I decided that was enough training for one day, so I went back to eating the remaining half of my sandwich while reading a topo map for the trip I was planning.  While reading the map I would take an occasional bite from my sandwich, which was in my left hand. Between bites the sandwich was still in my hand with my elbow resting on the desk.  This left my sandwich near head level as I looked down on the map. All of a sudden my concentration was broken by a loud flutter. It was the jay. He landed on my hand and started eating my sandwich. I turned and looked at him while he shared my lunch with me.  My eyes were six to seven inches from this not so shy bird. He didn’t fly off or even flinch as I asked him, “Do you like today’s menu?”

After he flew off, I mused at my thinking I was going to teach this bird to come onto my desk one day and eat some birdseed. I remember thinking at the time, “Who was teaching who?” The answer was clear. The blue jay was teaching me. Over the years I changed offices a few times, but I was out in the trailers for over ten years. During that time, the jay would land on top of the open door and look in to see if I was there. If I was, he would call to me and I would open my desk drawer and take out a peanut still in the shell (unsalted of course). He would then fly in and land on my hand.  I would hold the peanut tightly and he would try to get it. When he couldn’t pry it from my fingers he would begin to peck on my hand until I would release the peanut. Yes, he taught me to do all of this. As I look back on those years with my precocious blue jay, I smile and thank him for his companionship and the lessons he taught me.

 I think of the jay often when I am teaching a class and a student is having a difficult time grasping the concept I am presenting. My brain asks, “What is this student trying to teach me?” “What language do I need to learn?” Eventually we find our common language and the lessons get learned for the both of us.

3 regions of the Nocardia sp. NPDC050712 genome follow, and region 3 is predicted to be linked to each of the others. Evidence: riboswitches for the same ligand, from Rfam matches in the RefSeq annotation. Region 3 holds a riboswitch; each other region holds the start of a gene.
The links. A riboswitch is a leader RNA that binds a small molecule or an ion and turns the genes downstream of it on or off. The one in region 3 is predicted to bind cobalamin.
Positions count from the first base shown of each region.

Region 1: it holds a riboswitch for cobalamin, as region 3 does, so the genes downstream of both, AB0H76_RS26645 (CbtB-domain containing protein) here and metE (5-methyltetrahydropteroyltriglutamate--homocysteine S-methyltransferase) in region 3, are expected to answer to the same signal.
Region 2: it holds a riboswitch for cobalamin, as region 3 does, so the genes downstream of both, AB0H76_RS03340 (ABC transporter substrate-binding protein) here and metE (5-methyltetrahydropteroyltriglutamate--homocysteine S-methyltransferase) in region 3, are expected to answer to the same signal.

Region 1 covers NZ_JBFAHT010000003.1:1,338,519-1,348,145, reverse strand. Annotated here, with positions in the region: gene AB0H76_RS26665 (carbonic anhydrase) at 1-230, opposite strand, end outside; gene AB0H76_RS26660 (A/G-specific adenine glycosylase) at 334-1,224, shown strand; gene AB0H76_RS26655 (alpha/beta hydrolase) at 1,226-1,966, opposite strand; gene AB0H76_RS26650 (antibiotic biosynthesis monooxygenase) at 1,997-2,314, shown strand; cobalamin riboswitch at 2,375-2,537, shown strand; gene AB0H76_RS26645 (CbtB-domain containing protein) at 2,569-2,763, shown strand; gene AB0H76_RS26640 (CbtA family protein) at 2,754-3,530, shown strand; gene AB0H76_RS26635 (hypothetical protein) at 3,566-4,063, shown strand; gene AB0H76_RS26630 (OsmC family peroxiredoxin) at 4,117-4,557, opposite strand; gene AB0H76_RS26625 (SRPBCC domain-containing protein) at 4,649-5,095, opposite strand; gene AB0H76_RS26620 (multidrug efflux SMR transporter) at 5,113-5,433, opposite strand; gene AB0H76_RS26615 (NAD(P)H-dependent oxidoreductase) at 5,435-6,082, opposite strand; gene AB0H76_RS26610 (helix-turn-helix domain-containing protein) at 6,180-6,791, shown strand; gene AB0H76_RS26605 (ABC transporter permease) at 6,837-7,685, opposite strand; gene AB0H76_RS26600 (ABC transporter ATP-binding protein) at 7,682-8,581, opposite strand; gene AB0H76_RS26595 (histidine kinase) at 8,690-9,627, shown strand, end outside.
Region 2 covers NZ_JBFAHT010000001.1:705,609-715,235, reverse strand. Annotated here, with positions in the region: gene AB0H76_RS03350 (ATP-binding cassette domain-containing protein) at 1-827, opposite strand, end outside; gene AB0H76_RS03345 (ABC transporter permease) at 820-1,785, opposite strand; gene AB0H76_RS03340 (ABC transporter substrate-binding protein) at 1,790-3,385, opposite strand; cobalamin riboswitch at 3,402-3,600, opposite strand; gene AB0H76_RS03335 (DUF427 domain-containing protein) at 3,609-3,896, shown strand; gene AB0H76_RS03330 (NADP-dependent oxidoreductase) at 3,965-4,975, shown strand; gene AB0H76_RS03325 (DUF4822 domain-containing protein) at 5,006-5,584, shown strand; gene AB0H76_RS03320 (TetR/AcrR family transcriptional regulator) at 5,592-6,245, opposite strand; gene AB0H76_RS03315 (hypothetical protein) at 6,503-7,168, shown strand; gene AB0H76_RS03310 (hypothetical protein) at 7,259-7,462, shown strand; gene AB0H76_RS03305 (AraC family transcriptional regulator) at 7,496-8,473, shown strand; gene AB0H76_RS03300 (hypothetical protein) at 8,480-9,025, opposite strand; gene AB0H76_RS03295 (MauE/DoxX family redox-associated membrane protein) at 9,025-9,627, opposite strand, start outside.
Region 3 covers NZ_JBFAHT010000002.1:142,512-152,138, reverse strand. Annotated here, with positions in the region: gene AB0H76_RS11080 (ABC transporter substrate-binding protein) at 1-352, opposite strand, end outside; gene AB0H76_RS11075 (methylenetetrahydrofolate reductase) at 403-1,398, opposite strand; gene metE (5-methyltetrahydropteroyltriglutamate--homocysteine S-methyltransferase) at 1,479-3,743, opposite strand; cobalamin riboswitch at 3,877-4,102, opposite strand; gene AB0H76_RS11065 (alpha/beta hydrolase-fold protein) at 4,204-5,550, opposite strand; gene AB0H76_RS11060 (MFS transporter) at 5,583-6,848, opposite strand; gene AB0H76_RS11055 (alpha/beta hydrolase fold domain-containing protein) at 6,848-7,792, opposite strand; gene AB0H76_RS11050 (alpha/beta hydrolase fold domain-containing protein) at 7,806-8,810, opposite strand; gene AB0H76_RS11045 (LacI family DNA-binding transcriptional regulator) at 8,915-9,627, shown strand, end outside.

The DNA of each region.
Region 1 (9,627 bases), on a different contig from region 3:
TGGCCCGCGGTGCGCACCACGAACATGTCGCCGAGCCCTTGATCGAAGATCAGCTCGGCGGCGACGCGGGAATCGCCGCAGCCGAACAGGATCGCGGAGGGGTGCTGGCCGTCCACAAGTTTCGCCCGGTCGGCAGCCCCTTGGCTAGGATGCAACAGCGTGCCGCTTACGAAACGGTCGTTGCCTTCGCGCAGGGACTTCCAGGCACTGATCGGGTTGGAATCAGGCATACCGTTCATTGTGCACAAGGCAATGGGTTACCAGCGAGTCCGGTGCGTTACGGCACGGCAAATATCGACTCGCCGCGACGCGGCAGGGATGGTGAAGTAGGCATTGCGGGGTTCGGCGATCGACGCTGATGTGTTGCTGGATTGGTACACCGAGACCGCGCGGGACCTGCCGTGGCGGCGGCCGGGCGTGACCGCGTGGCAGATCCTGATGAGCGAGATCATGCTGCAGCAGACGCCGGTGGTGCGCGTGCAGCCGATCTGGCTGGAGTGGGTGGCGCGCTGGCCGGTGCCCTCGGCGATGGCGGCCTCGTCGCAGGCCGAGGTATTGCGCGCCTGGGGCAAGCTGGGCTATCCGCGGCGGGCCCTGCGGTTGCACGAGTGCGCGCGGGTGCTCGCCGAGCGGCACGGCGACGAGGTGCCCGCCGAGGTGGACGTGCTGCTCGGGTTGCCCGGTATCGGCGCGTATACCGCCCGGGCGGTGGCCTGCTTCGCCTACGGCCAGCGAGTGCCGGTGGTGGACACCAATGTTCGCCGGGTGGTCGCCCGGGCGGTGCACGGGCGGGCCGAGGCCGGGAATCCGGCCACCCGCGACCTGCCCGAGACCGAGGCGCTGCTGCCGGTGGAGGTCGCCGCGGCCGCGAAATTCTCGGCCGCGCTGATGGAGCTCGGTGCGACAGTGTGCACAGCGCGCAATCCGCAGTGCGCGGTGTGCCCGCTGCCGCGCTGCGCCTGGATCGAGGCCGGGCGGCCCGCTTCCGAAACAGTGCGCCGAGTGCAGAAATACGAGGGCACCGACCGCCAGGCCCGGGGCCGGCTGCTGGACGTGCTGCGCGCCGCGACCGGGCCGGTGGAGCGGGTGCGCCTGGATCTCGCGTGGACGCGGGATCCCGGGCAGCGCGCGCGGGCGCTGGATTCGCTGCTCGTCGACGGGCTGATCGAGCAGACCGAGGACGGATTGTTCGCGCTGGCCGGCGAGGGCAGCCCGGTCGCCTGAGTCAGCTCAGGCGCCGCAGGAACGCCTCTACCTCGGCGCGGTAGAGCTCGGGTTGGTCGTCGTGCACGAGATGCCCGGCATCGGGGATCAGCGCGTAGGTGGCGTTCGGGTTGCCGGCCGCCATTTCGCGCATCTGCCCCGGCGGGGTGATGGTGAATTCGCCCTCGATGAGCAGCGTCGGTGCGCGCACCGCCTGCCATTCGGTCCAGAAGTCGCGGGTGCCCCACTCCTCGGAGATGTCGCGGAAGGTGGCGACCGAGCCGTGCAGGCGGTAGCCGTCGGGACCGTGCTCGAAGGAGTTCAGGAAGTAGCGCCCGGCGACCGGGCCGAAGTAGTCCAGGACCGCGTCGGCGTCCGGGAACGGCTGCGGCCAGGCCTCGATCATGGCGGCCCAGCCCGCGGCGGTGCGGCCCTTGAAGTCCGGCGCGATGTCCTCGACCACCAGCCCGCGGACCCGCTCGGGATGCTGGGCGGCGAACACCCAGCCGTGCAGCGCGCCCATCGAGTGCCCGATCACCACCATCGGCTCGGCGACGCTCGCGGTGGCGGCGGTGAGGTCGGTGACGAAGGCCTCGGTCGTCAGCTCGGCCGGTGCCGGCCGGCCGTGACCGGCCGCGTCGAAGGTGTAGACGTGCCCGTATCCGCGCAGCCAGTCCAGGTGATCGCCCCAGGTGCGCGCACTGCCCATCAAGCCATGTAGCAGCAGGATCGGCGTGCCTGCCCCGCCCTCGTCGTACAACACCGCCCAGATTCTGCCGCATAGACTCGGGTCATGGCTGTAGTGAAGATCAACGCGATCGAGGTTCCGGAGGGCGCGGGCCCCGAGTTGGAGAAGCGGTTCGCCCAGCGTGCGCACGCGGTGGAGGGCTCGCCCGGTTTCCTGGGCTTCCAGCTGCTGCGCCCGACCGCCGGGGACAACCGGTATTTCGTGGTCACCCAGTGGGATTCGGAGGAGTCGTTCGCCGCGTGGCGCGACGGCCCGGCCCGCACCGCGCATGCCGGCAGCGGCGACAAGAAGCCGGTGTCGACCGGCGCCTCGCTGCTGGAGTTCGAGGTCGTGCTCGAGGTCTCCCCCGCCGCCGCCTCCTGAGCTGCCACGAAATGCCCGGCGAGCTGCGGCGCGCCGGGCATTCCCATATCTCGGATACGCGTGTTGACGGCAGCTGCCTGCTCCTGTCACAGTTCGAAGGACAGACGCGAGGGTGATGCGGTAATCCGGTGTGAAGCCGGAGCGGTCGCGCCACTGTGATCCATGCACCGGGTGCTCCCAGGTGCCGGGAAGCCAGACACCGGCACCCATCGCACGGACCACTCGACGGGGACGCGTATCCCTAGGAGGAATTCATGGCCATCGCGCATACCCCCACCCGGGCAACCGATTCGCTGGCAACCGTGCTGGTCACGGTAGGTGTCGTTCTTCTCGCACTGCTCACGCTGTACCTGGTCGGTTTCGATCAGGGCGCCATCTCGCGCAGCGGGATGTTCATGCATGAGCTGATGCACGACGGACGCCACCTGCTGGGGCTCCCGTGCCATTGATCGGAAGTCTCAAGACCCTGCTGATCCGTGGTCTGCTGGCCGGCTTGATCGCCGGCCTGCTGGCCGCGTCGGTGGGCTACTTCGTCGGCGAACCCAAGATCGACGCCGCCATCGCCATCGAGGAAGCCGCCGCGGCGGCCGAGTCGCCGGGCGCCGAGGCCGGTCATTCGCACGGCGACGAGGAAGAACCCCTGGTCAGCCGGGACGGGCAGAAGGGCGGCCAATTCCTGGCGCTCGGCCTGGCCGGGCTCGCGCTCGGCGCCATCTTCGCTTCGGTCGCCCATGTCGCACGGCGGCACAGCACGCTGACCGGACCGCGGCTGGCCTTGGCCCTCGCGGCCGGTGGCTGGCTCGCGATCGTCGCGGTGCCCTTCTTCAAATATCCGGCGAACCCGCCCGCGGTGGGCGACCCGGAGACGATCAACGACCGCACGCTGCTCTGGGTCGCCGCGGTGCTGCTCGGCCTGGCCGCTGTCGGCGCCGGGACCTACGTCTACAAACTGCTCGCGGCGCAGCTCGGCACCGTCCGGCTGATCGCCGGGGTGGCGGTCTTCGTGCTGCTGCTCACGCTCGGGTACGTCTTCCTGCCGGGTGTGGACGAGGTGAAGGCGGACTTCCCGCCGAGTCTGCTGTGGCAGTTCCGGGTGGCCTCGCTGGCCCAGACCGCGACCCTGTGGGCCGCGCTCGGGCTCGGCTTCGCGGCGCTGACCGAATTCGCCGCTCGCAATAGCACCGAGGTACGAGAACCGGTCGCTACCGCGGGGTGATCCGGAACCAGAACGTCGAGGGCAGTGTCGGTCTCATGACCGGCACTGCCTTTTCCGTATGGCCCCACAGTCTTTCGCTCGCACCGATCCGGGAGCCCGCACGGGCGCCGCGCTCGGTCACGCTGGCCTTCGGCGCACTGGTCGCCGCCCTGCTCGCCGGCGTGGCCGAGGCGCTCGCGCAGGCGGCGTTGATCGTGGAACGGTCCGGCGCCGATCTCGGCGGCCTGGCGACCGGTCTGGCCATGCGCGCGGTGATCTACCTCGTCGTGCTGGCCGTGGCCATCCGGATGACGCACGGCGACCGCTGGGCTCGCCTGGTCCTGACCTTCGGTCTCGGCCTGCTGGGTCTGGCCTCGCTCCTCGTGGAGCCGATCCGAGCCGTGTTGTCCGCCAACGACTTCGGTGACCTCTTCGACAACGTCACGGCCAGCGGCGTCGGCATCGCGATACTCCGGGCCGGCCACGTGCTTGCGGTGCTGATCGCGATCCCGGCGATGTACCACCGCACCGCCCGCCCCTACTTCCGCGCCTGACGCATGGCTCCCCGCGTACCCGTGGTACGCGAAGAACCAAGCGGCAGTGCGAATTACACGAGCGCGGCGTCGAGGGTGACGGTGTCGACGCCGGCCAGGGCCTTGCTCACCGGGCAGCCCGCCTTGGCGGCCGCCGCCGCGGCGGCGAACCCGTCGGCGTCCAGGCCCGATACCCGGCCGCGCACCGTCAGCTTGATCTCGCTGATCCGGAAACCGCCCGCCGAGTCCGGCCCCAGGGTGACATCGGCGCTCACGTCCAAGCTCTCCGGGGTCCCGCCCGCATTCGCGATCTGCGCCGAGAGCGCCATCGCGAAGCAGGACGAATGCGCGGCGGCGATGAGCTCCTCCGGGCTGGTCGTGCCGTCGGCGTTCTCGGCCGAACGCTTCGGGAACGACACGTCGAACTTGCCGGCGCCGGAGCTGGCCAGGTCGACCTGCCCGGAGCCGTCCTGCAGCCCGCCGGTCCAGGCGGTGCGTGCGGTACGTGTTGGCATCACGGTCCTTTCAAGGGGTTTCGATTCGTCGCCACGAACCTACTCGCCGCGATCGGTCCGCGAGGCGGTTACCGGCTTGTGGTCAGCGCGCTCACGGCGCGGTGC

I find that process very exciting. I learn so much when I teach others. Not only how to communicate in different ways, but to see skills through the eyes of others. I also learn different variations, because people have different ways of doing things. The USK motto is, “Do it in a way that works best for you.” As a result, I watch to see how students perform the skills I demonstrate to them.

I also learn by the way a student asks a question. Since most of my lectures are audience participation I learn from the personal experiences of the people who share during the presentation.  The harder the question, I find my creativity being challenged to find an answer that will be understood by the asker, as well as the rest of the audience.

So as I look ahead to this upcoming teaching season I am looking forward to the lessons I will learn from my students. I get a chance to see things in a new light. My creativity genes will be working overtime and I will love the process. Thank you in advance to my students who will be teaching me. In retrospect, I am putting together my learning calendar.


Wayne Horodowich